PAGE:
December 19, 2013
Results for a pilot registry on the management and treatment of atrial fibrillation (AF) in Europe were presented yesterday by the European Society of Cardiology (ESC). AF is the commonest cardiac rhythm disorder and each ...

GPs undertreat women with AF

September 1, 2013
General practitioners (GPs) undertreat women with atrial fibrillation (AF), according to research presented at ESC Congress 2013 today by Dr Pierre Sabouret from France. The analysis of more than 15,000 patients showed that ...

Omission of aspirin from antiplatelet regimen: The WOEST study

August 28, 2012
Lifelong anticoagulation is necessary for the prevention of stroke in patients with rhythm disturbances and with mechanical valves. Patients who have a coronary stent implanted also need the antiplatelet drugs aspirin and ...

Personalized AF management needed to close mortality gap

August 27, 2013
Personalised management is the only way to close the mortality gap for patients with atrial fibrillation (AF), according to an ESC consensus paper presented at ESC Congress 2013 by Professor Paulus Kirchhof (UK).

Recommended for you

Two studies support intensive blood pressure control for long-term health, quality of life

August 23, 2017
Two studies provide additional support for lowering systolic blood pressure to an intensive goal of 120 mmHg - far below the standard guidelines of 140 mmHg - to reduce the risk of heart disease in high-risk patients with ...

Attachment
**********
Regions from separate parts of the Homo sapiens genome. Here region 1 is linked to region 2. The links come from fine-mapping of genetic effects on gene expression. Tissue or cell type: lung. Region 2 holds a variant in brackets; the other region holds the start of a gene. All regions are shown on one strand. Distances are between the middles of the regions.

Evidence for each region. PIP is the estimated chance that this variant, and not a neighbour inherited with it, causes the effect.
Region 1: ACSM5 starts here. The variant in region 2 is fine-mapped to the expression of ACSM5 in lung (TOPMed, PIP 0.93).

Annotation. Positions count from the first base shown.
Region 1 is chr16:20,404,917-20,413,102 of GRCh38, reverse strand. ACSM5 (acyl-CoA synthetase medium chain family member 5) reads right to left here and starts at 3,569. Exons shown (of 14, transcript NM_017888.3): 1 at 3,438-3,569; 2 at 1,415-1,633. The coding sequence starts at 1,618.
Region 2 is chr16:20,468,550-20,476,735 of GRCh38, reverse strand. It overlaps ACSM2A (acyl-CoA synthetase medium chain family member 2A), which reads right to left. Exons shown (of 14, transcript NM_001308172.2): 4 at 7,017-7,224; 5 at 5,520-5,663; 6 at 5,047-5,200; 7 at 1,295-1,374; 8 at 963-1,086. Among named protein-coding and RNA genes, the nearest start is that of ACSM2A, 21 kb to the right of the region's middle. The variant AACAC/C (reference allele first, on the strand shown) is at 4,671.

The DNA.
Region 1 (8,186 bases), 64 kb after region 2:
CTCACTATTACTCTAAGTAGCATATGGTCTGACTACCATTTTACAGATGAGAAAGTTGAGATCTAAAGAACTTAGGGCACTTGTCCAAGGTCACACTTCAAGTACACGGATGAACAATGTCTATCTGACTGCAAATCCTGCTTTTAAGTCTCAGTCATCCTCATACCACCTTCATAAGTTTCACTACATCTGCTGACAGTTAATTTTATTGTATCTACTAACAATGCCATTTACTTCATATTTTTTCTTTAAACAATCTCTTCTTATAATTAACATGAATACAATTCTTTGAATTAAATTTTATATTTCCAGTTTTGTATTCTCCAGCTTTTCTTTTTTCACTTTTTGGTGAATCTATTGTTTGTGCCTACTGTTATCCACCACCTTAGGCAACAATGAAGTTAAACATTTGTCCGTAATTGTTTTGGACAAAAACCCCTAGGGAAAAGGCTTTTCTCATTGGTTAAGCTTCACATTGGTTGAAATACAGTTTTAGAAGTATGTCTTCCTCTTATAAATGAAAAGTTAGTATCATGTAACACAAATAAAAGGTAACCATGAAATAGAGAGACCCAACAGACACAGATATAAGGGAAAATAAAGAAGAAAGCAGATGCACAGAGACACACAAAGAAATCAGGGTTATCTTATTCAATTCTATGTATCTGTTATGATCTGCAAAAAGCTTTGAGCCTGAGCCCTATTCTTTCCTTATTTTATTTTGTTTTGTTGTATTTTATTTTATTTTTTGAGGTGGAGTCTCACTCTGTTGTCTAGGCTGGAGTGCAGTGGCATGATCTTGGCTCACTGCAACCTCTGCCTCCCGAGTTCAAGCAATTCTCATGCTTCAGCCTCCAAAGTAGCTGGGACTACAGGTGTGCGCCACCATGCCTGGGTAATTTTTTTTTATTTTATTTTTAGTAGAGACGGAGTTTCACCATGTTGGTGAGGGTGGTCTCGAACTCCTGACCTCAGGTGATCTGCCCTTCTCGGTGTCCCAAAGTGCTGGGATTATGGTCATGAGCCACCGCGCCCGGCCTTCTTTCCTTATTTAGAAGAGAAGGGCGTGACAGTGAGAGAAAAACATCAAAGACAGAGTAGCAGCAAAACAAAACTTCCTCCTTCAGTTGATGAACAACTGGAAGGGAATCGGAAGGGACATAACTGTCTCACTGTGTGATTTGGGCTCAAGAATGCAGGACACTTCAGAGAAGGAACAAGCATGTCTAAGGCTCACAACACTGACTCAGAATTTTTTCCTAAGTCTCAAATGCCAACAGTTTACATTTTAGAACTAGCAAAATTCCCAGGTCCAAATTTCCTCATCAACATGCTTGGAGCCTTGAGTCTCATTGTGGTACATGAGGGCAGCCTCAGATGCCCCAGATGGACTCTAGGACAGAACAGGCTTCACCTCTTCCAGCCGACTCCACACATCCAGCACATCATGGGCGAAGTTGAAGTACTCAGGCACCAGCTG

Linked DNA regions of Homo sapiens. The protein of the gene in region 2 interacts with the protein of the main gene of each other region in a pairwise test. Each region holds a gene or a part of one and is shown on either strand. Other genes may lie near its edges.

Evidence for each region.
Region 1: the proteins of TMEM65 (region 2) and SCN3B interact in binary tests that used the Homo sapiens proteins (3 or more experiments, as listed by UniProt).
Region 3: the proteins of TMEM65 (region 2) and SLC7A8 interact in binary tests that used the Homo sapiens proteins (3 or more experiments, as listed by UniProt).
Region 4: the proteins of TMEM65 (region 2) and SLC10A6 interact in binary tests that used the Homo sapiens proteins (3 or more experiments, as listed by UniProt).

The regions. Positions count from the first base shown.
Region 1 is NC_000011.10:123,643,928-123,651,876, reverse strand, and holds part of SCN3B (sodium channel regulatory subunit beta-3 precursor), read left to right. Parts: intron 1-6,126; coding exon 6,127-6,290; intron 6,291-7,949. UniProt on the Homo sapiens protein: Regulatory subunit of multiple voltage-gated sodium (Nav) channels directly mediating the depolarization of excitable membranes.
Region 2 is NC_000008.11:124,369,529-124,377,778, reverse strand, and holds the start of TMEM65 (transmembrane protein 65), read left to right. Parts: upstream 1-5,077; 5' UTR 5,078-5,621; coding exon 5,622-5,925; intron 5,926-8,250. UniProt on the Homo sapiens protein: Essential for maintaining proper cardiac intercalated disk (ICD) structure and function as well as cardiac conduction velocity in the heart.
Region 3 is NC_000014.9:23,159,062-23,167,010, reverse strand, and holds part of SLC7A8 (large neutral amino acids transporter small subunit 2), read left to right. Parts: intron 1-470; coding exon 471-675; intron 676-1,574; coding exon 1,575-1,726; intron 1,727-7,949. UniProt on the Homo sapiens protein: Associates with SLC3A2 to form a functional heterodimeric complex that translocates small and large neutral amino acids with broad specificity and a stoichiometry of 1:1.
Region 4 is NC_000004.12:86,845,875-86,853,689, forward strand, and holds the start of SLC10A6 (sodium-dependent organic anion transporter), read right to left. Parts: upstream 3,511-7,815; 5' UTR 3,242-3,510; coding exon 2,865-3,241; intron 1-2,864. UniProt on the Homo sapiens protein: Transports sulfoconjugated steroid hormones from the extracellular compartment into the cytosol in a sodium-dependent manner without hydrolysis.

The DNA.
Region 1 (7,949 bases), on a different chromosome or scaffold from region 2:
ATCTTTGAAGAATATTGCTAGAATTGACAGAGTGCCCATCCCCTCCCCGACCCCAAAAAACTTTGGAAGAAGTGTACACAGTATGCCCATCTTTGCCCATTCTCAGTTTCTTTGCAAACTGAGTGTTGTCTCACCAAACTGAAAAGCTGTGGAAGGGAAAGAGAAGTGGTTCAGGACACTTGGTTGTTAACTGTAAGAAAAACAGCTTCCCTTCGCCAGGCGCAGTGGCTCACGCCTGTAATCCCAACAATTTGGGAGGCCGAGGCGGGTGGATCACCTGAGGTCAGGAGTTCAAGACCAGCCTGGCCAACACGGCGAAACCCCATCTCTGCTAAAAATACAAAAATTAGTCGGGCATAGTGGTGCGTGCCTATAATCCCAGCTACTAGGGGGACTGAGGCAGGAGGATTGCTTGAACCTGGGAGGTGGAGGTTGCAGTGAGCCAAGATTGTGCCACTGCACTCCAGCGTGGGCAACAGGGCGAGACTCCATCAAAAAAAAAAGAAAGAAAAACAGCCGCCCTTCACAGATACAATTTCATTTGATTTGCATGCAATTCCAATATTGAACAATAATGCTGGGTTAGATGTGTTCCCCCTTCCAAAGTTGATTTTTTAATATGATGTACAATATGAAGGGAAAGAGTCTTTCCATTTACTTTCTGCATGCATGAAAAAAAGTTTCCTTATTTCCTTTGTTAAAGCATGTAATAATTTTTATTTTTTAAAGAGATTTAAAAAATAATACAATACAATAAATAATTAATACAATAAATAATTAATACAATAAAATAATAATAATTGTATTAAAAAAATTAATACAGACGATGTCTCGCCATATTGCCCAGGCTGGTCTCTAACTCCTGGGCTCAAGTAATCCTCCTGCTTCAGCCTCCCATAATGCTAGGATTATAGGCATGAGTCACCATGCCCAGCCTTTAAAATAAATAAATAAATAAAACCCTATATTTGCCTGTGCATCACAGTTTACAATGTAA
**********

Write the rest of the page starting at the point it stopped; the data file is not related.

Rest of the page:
Brain activity may be predictor of stress-related cardiovascular risk

August 23, 2017
The brain may have a distinctive activity pattern during stressful events that predicts bodily reactions, such as rises in blood pressure that increase risk for cardiovascular disease, according to new proof-of-concept research ...

Dramatic new studies into inflammation in the infarcted heart could lead to changes in therapy

August 23, 2017
A medical research collaborative has demonstrated that the response of the human heart to an infarction is very different than previously thought. The study, led by cardiologist Borja Ibáñez and published as two independent ...

'Shapeshifter' that regulates blood clotting is visually captured for the first time

August 23, 2017
We are normally born with a highly sophisticated array of molecules that act as "sentries," constantly scanning our bodies for injuries such as cuts and bruises. One such molecular sentry, known as von Willebrand factor (VWF), ...

New molecule may hold the key to triggering the regeneration and repair of damaged heart cells

August 21, 2017
New research has discovered a potential means to trigger damaged heart cells to self-heal. The discovery could lead to groundbreaking forms of treatment for heart diseases. For the first time, researchers have identified ...

Researchers investigate the potential of spider silk protein for engineering artificial heart

August 18, 2017
Ever more people are suffering from cardiac insufficiency, despite significant advances in preventing and minimising damage to the heart. The main cause of reduced cardiac functionality lies in the irreversible loss of cardiac ...

0 comments

Please sign in to add a comment. Registration is free, and takes less than a minute. Read more

Click here to reset your password.
Sign in to get notified via email when new comments are made.